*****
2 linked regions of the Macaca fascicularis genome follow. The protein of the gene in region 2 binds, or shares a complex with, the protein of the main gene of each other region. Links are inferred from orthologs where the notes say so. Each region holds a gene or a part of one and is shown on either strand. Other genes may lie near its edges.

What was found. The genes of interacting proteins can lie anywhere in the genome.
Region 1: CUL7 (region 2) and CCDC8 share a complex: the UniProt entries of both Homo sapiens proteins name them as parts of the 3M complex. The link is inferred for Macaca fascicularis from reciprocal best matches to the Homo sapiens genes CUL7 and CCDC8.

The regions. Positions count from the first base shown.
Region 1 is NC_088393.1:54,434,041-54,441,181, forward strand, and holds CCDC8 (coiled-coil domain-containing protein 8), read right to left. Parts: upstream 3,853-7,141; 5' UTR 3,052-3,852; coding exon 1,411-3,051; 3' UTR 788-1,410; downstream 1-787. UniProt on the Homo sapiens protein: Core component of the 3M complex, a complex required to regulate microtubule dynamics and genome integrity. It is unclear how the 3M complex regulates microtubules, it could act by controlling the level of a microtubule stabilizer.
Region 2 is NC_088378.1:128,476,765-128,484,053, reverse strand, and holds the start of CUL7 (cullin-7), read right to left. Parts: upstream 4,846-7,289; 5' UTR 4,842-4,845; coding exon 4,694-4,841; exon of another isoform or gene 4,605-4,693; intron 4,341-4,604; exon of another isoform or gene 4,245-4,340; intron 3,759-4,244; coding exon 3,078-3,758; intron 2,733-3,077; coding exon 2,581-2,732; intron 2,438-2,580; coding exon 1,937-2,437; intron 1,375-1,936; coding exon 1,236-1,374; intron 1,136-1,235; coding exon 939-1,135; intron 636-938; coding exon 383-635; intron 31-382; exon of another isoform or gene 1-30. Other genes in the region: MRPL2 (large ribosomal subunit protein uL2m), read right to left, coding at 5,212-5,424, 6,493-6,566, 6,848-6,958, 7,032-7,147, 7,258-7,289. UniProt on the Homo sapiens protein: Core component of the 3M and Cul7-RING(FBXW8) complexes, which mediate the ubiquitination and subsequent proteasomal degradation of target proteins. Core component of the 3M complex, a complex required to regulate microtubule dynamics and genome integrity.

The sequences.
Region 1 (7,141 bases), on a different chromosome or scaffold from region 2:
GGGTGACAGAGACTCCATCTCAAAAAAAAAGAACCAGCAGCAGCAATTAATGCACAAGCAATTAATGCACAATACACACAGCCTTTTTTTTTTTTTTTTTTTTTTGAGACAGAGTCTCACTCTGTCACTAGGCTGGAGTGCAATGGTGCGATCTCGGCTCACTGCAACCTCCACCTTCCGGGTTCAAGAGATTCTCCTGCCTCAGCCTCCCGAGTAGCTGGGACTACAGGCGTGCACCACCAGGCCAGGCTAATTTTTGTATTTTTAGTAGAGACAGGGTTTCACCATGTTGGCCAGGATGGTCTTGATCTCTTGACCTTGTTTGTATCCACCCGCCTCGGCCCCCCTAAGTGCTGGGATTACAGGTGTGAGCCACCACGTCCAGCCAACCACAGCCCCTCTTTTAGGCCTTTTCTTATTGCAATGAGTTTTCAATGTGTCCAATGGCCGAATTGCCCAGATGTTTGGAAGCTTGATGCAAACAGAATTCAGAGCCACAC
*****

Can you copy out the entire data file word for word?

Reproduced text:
2 linked regions of the Macaca fascicularis genome follow. The protein of the gene in region 2 binds, or shares a complex with, the protein of the main gene of each other region. Links are inferred from orthologs where the notes say so. Each region holds a gene or a part of one and is shown on either strand. Other genes may lie near its edges.

What was found. The genes of interacting proteins can lie anywhere in the genome.
Region 1: CUL7 (region 2) and CCDC8 share a complex: the UniProt entries of both Homo sapiens proteins name them as parts of the 3M complex. The link is inferred for Macaca fascicularis from reciprocal best matches to the Homo sapiens genes CUL7 and CCDC8.

The regions. Positions count from the first base shown.
Region 1 is NC_088393.1:54,434,041-54,441,181, forward strand, and holds CCDC8 (coiled-coil domain-containing protein 8), read right to left. Parts: upstream 3,853-7,141; 5' UTR 3,052-3,852; coding exon 1,411-3,051; 3' UTR 788-1,410; downstream 1-787. UniProt on the Homo sapiens protein: Core component of the 3M complex, a complex required to regulate microtubule dynamics and genome integrity. It is unclear how the 3M complex regulates microtubules, it could act by controlling the level of a microtubule stabilizer.
Region 2 is NC_088378.1:128,476,765-128,484,053, reverse strand, and holds the start of CUL7 (cullin-7), read right to left. Parts: upstream 4,846-7,289; 5' UTR 4,842-4,845; coding exon 4,694-4,841; exon of another isoform or gene 4,605-4,693; intron 4,341-4,604; exon of another isoform or gene 4,245-4,340; intron 3,759-4,244; coding exon 3,078-3,758; intron 2,733-3,077; coding exon 2,581-2,732; intron 2,438-2,580; coding exon 1,937-2,437; intron 1,375-1,936; coding exon 1,236-1,374; intron 1,136-1,235; coding exon 939-1,135; intron 636-938; coding exon 383-635; intron 31-382; exon of another isoform or gene 1-30. Other genes in the region: MRPL2 (large ribosomal subunit protein uL2m), read right to left, coding at 5,212-5,424, 6,493-6,566, 6,848-6,958, 7,032-7,147, 7,258-7,289. UniProt on the Homo sapiens protein: Core component of the 3M and Cul7-RING(FBXW8) complexes, which mediate the ubiquitination and subsequent proteasomal degradation of target proteins. Core component of the 3M complex, a complex required to regulate microtubule dynamics and genome integrity.

The sequences.
Region 1 (7,141 bases), on a different chromosome or scaffold from region 2:
GGGTGACAGAGACTCCATCTCAAAAAAAAAGAACCAGCAGCAGCAATTAATGCACAAGCAATTAATGCACAATACACACAGCCTTTTTTTTTTTTTTTTTTTTTTGAGACAGAGTCTCACTCTGTCACTAGGCTGGAGTGCAATGGTGCGATCTCGGCTCACTGCAACCTCCACCTTCCGGGTTCAAGAGATTCTCCTGCCTCAGCCTCCCGAGTAGCTGGGACTACAGGCGTGCACCACCAGGCCAGGCTAATTTTTGTATTTTTAGTAGAGACAGGGTTTCACCATGTTGGCCAGGATGGTCTTGATCTCTTGACCTTGTTTGTATCCACCCGCCTCGGCCCCCCTAAGTGCTGGGATTACAGGTGTGAGCCACCACGTCCAGCCAACCACAGCCCCTCTTTTAGGCCTTTTCTTATTGCAATGAGTTTTCAATGTGTCCAATGGCCGAATTGCCCAGATGTTTGGAAGCTTGATGCAAACAGAATTCAGAGCCACAC